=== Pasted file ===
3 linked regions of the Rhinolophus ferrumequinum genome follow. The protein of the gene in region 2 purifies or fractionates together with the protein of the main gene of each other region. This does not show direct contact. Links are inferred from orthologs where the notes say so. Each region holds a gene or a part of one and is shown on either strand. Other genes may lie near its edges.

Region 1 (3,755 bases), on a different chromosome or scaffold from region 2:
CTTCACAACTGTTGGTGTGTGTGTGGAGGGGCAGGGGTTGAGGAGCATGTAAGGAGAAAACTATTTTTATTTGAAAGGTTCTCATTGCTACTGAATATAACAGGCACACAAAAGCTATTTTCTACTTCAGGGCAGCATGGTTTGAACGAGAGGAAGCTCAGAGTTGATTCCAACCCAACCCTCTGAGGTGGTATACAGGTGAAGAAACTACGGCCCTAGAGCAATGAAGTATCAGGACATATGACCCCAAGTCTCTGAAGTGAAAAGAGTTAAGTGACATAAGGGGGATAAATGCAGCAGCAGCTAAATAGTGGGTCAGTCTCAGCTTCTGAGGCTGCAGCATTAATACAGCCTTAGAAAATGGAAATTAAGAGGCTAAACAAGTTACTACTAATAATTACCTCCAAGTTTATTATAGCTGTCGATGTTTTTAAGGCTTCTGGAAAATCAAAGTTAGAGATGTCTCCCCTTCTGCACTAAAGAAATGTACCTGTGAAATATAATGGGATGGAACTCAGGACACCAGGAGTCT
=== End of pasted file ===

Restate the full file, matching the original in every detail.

3 linked regions of the Rhinolophus ferrumequinum genome follow. The protein of the gene in region 2 purifies or fractionates together with the protein of the main gene of each other region. This does not show direct contact. Links are inferred from orthologs where the notes say so. Each region holds a gene or a part of one and is shown on either strand. Other genes may lie near its edges.

Region 1 (3,755 bases), on a different chromosome or scaffold from region 2:
CTTCACAACTGTTGGTGTGTGTGTGGAGGGGCAGGGGTTGAGGAGCATGTAAGGAGAAAACTATTTTTATTTGAAAGGTTCTCATTGCTACTGAATATAACAGGCACACAAAAGCTATTTTCTACTTCAGGGCAGCATGGTTTGAACGAGAGGAAGCTCAGAGTTGATTCCAACCCAACCCTCTGAGGTGGTATACAGGTGAAGAAACTACGGCCCTAGAGCAATGAAGTATCAGGACATATGACCCCAAGTCTCTGAAGTGAAAAGAGTTAAGTGACATAAGGGGGATAAATGCAGCAGCAGCTAAATAGTGGGTCAGTCTCAGCTTCTGAGGCTGCAGCATTAATACAGCCTTAGAAAATGGAAATTAAGAGGCTAAACAAGTTACTACTAATAATTACCTCCAAGTTTATTATAGCTGTCGATGTTTTTAAGGCTTCTGGAAAATCAAAGTTAGAGATGTCTCCCCTTCTGCACTAAAGAAATGTACCTGTGAAATATAATGGGATGGAACTCAGGACACCAGGAGTCT